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   Re: [xml-dev] What Does SOAP/WS Do that A REST System Can't?

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On Wed, 30 Mar 2005 11:33:12 -0600, Bullard, Claude L (Len)
<len.bullard@intergraph.com> wrote:
>, if you don't need a, b and c, REST
> is easier and faster to develop.  OTOH if
> you buy WS* does a, b and c and you get to
> spend more time on the content as long as you
> are happy with vendorZed's implementation of
> a, b and c.

My take is that "a, b, and c" are usually something like
confidentiality, reliability, and protocol neutrality.  If you don't
need these, e.g. you are Bloglines or something and all the
information is public, not mission critical, and accessed only over
the internet, AJAX/POX/Low-REST/whatever you want to call it is the
obvious approach.  If on the other hand you are building systems that
handle confidential information, mission-critical services, and have a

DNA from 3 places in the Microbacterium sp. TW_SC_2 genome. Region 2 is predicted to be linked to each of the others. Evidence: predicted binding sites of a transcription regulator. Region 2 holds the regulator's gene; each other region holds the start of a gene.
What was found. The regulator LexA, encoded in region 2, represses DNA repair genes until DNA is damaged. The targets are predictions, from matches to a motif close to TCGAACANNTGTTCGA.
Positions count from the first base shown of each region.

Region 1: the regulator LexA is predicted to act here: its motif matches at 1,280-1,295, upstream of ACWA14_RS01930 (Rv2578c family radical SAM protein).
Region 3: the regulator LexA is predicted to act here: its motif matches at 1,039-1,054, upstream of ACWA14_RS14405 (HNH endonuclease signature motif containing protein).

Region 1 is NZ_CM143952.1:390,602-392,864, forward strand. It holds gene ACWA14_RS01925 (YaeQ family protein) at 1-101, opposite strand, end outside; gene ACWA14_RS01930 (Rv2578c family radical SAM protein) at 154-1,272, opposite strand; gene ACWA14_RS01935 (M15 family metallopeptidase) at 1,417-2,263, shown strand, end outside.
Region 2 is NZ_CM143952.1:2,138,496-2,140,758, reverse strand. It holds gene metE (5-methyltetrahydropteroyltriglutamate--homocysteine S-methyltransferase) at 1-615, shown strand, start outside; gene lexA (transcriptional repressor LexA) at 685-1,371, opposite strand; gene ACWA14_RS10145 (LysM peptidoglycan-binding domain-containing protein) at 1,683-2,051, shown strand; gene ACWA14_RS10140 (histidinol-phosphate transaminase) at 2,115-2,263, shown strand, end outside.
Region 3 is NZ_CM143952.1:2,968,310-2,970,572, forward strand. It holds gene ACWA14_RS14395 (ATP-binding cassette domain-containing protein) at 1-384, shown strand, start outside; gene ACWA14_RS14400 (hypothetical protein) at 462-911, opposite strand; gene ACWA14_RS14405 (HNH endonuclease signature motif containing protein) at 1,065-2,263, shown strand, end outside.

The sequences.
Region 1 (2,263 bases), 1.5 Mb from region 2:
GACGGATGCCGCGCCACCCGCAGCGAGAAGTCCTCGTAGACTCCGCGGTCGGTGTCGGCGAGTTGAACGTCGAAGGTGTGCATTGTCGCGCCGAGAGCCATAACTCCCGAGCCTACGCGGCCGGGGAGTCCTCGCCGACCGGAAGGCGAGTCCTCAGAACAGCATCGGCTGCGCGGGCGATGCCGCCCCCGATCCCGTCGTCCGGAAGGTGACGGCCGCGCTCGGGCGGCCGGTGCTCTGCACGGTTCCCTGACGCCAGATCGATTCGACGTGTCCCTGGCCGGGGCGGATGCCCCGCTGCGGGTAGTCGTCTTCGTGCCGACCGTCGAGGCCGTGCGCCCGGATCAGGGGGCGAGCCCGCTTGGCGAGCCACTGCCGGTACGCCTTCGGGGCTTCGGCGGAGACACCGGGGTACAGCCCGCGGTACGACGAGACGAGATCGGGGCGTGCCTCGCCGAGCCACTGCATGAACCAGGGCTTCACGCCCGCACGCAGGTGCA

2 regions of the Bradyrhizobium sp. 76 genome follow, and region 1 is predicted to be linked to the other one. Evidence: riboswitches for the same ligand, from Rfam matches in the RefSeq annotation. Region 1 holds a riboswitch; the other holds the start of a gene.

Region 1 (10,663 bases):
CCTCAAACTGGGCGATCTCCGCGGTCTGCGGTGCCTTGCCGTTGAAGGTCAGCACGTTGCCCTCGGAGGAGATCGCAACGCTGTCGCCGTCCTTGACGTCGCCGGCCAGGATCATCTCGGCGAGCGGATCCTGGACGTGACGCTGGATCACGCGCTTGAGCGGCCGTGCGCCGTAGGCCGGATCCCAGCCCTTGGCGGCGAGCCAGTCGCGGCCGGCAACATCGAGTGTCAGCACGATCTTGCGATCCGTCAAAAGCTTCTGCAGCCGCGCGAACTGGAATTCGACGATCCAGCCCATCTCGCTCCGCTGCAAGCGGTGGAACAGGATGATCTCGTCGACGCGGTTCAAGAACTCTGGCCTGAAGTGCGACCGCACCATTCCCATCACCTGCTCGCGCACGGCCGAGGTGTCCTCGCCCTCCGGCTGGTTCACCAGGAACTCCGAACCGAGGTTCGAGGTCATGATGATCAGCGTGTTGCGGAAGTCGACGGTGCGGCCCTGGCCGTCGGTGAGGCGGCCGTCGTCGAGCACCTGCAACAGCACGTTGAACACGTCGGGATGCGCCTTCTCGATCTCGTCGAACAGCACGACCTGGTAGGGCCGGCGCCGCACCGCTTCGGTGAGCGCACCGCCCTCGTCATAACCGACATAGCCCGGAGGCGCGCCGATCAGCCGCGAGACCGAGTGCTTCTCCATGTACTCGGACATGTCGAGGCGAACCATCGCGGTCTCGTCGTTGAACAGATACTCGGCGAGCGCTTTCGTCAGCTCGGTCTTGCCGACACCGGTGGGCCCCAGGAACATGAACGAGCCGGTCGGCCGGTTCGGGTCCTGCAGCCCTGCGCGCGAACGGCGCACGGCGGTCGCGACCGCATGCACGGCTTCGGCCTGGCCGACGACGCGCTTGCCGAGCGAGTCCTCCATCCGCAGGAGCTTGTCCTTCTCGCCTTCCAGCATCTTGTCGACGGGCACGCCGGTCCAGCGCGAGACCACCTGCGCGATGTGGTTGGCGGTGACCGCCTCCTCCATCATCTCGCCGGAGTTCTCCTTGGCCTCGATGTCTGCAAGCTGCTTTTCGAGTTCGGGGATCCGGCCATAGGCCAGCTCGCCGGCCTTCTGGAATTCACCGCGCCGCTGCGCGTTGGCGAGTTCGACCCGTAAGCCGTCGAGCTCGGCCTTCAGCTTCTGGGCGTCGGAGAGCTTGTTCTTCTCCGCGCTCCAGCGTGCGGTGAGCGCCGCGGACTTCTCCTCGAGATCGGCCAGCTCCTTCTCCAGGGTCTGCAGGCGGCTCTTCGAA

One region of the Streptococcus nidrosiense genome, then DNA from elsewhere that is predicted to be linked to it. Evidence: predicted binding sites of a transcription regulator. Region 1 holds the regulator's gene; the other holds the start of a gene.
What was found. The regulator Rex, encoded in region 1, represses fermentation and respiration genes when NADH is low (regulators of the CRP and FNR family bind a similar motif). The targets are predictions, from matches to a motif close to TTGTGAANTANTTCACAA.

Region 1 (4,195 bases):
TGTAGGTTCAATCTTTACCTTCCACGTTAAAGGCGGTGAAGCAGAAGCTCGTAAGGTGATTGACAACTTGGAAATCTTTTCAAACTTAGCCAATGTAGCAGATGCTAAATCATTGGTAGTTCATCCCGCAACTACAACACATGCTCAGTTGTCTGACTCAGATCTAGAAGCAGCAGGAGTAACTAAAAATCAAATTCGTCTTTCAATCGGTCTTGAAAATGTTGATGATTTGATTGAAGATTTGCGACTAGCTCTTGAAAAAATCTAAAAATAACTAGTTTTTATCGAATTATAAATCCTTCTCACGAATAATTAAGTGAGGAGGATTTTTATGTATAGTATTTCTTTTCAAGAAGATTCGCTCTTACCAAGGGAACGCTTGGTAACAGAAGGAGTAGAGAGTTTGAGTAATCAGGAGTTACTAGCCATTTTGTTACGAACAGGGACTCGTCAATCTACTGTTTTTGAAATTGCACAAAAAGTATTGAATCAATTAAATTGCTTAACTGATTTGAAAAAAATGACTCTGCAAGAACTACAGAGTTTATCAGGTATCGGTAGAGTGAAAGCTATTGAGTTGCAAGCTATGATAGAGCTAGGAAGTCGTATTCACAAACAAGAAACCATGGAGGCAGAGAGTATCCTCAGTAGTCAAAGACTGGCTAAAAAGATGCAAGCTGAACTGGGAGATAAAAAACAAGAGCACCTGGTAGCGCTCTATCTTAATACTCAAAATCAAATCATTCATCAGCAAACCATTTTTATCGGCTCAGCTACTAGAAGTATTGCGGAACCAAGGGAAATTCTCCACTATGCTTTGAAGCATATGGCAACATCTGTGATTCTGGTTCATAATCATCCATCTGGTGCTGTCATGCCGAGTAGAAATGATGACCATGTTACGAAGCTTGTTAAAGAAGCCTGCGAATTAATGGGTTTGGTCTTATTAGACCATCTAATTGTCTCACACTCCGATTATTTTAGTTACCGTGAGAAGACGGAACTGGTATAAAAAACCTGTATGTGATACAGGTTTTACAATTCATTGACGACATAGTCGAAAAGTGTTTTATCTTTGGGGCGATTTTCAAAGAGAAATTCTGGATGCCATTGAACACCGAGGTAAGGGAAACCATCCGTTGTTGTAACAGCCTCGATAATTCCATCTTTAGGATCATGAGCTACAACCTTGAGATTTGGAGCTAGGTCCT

bunch of legacy systems and protocols to integrate, I'd say the burden
of proof is on anyone suggesting something other than WS at this
point.  If you are in the middle, well, life gets interesting.

As for " as long as you are happy with vendorZed's implementation of
a, b and c", the whole point of the XML-based web services stuff is
interoperability so in principle you are not stuck with vendorZed.  In
practice we know that there are nasty corner cases that still bite
people, BUT those nasty corner cases are more in the realm of schema
interop than WS interop.  In other words, assuming that you can define
a business document with a hairy schema and have that interoperate
across l the nodes in your network is a dicey proposition IRRESPECTIVE
of whether you are using a WS/SOA architectural style, a REST/AJAX
architecture, or sending disks around by carrier pigeon.

The schema interop problem is bad enough that the W3C sees fit to hold
a workshop on the subject in June.  See


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